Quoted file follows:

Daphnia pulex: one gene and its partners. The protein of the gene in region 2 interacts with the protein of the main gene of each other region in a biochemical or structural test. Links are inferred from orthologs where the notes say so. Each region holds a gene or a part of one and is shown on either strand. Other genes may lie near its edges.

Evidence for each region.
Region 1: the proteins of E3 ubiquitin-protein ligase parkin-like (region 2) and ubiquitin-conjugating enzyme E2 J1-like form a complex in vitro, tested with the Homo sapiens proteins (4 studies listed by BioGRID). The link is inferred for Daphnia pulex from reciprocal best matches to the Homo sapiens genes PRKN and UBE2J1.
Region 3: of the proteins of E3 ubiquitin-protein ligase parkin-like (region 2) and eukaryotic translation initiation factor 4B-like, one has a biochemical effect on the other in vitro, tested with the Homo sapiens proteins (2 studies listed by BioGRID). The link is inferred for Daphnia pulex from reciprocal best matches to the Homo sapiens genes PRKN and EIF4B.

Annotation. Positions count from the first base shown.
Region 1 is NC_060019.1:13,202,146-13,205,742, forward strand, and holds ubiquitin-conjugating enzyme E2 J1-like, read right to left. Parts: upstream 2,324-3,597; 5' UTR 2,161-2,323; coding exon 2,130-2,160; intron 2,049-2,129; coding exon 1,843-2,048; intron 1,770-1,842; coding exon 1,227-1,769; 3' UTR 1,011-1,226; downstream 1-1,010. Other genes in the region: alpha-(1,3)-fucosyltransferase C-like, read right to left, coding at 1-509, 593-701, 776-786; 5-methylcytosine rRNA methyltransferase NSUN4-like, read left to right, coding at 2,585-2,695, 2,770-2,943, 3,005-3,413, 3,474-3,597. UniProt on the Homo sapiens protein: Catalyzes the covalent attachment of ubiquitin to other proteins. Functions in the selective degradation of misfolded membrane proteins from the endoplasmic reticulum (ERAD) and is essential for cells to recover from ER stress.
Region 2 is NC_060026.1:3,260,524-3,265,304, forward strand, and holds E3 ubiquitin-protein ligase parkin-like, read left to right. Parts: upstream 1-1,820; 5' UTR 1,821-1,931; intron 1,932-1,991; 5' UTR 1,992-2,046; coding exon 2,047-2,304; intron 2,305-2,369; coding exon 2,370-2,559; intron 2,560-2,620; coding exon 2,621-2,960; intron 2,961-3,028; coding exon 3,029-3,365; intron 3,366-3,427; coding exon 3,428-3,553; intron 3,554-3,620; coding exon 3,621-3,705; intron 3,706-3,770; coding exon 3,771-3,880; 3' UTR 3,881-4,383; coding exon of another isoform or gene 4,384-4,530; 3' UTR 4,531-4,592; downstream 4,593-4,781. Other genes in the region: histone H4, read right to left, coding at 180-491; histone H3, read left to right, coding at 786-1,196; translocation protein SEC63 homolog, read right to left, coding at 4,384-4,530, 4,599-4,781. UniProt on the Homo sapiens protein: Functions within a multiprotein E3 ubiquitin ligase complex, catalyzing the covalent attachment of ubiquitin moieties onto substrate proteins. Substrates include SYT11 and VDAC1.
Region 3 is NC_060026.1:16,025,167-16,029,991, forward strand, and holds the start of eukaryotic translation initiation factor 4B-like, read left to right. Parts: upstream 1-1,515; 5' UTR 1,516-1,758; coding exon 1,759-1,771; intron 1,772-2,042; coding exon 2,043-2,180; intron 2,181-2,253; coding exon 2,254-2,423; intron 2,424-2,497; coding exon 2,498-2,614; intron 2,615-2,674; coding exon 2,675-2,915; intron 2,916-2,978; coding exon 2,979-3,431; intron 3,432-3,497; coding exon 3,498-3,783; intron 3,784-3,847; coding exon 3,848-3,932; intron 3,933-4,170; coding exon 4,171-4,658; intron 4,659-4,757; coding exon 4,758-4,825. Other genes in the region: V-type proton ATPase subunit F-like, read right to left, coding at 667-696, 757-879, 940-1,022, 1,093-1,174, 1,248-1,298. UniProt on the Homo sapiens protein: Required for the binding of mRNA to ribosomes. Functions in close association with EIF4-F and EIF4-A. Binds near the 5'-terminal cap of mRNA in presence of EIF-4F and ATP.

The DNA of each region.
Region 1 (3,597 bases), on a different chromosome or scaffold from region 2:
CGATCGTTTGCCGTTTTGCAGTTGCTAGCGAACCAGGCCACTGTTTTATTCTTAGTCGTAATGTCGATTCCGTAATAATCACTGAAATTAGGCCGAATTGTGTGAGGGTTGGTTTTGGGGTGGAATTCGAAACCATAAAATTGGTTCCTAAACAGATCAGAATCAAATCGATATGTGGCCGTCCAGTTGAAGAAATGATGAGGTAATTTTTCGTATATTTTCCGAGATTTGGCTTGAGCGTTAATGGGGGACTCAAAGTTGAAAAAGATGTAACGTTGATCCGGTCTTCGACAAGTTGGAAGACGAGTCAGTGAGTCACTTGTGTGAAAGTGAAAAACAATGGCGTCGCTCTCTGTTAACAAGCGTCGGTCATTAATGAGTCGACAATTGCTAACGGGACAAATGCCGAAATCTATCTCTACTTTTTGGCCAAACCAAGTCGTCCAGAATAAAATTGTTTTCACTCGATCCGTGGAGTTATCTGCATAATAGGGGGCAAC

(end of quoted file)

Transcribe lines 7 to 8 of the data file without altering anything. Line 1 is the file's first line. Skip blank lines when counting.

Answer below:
Region 2 is NC_060026.1:3,260,524-3,265,304, forward strand, and holds E3 ubiquitin-protein ligase parkin-like, read left to right. Parts: upstream 1-1,820; 5' UTR 1,821-1,931; intron 1,932-1,991; 5' UTR 1,992-2,046; coding exon 2,047-2,304; intron 2,305-2,369; coding exon 2,370-2,559; intron 2,560-2,620; coding exon 2,621-2,960; intron 2,961-3,028; coding exon 3,029-3,365; intron 3,366-3,427; coding exon 3,428-3,553; intron 3,554-3,620; coding exon 3,621-3,705; intron 3,706-3,770; coding exon 3,771-3,880; 3' UTR 3,881-4,383; coding exon of another isoform or gene 4,384-4,530; 3' UTR 4,531-4,592; downstream 4,593-4,781. Other genes in the region: histone H4, read right to left, coding at 180-491; histone H3, read left to right, coding at 786-1,196; translocation protein SEC63 homolog, read right to left, coding at 4,384-4,530, 4,599-4,781. UniProt on the Homo sapiens protein: Functions within a multiprotein E3 ubiquitin ligase complex, catalyzing the covalent attachment of ubiquitin moieties onto substrate proteins. Substrates include SYT11 and VDAC1.
Region 3 is NC_060026.1:16,025,167-16,029,991, forward strand, and holds the start of eukaryotic translation initiation factor 4B-like, read left to right. Parts: upstream 1-1,515; 5' UTR 1,516-1,758; coding exon 1,759-1,771; intron 1,772-2,042; coding exon 2,043-2,180; intron 2,181-2,253; coding exon 2,254-2,423; intron 2,424-2,497; coding exon 2,498-2,614; intron 2,615-2,674; coding exon 2,675-2,915; intron 2,916-2,978; coding exon 2,979-3,431; intron 3,432-3,497; coding exon 3,498-3,783; intron 3,784-3,847; coding exon 3,848-3,932; intron 3,933-4,170; coding exon 4,171-4,658; intron 4,659-4,757; coding exon 4,758-4,825. Other genes in the region: V-type proton ATPase subunit F-like, read right to left, coding at 667-696, 757-879, 940-1,022, 1,093-1,174, 1,248-1,298. UniProt on the Homo sapiens protein: Required for the binding of mRNA to ribosomes. Functions in close association with EIF4-F and EIF4-A. Binds near the 5'-terminal cap of mRNA in presence of EIF-4F and ATP.